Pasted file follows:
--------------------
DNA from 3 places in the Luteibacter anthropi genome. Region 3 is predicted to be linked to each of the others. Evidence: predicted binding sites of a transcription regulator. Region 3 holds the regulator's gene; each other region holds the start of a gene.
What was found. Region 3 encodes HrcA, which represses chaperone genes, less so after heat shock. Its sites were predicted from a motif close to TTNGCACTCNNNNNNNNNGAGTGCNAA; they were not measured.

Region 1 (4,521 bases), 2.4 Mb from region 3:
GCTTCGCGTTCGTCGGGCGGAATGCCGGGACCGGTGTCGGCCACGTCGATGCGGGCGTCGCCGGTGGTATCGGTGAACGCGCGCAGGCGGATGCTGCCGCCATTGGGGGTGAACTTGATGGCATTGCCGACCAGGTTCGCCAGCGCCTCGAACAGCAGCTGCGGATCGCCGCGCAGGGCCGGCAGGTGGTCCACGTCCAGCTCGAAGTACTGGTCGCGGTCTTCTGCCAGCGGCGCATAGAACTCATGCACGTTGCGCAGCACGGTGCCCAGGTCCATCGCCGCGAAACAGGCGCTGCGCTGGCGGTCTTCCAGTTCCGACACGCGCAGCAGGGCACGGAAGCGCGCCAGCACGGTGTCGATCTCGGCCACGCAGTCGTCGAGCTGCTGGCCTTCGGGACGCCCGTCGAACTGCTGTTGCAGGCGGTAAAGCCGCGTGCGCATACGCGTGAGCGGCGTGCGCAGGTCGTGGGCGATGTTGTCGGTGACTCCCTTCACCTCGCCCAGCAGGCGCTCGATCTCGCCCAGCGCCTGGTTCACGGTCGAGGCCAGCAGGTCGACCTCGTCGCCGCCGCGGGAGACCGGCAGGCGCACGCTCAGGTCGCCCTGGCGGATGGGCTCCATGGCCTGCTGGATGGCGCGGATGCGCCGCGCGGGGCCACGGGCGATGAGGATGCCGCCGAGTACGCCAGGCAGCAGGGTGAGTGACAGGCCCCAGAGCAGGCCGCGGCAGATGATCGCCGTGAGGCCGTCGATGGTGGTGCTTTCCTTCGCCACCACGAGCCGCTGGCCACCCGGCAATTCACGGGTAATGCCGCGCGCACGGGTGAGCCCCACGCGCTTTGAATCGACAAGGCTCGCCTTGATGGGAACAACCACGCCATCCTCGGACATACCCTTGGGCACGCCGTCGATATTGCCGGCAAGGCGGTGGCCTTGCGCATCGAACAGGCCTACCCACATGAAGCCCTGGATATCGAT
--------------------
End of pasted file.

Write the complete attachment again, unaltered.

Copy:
DNA from 3 places in the Luteibacter anthropi genome. Region 3 is predicted to be linked to each of the others. Evidence: predicted binding sites of a transcription regulator. Region 3 holds the regulator's gene; each other region holds the start of a gene.
What was found. Region 3 encodes HrcA, which represses chaperone genes, less so after heat shock. Its sites were predicted from a motif close to TTNGCACTCNNNNNNNNNGAGTGCNAA; they were not measured.

Region 1 (4,521 bases), 2.4 Mb from region 3:
GCTTCGCGTTCGTCGGGCGGAATGCCGGGACCGGTGTCGGCCACGTCGATGCGGGCGTCGCCGGTGGTATCGGTGAACGCGCGCAGGCGGATGCTGCCGCCATTGGGGGTGAACTTGATGGCATTGCCGACCAGGTTCGCCAGCGCCTCGAACAGCAGCTGCGGATCGCCGCGCAGGGCCGGCAGGTGGTCCACGTCCAGCTCGAAGTACTGGTCGCGGTCTTCTGCCAGCGGCGCATAGAACTCATGCACGTTGCGCAGCACGGTGCCCAGGTCCATCGCCGCGAAACAGGCGCTGCGCTGGCGGTCTTCCAGTTCCGACACGCGCAGCAGGGCACGGAAGCGCGCCAGCACGGTGTCGATCTCGGCCACGCAGTCGTCGAGCTGCTGGCCTTCGGGACGCCCGTCGAACTGCTGTTGCAGGCGGTAAAGCCGCGTGCGCATACGCGTGAGCGGCGTGCGCAGGTCGTGGGCGATGTTGTCGGTGACTCCCTTCACCTCGCCCAGCAGGCGCTCGATCTCGCCCAGCGCCTGGTTCACGGTCGAGGCCAGCAGGTCGACCTCGTCGCCGCCGCGGGAGACCGGCAGGCGCACGCTCAGGTCGCCCTGGCGGATGGGCTCCATGGCCTGCTGGATGGCGCGGATGCGCCGCGCGGGGCCACGGGCGATGAGGATGCCGCCGAGTACGCCAGGCAGCAGGGTGAGTGACAGGCCCCAGAGCAGGCCGCGGCAGATGATCGCCGTGAGGCCGTCGATGGTGGTGCTTTCCTTCGCCACCACGAGCCGCTGGCCACCCGGCAATTCACGGGTAATGCCGCGCGCACGGGTGAGCCCCACGCGCTTTGAATCGACAAGGCTCGCCTTGATGGGAACAACCACGCCATCCTCGGACATACCCTTGGGCACGCCGTCGATATTGCCGGCAAGGCGGTGGCCTTGCGCATCGAACAGGCCTACCCACATGAAGCCCTGGATATCGAT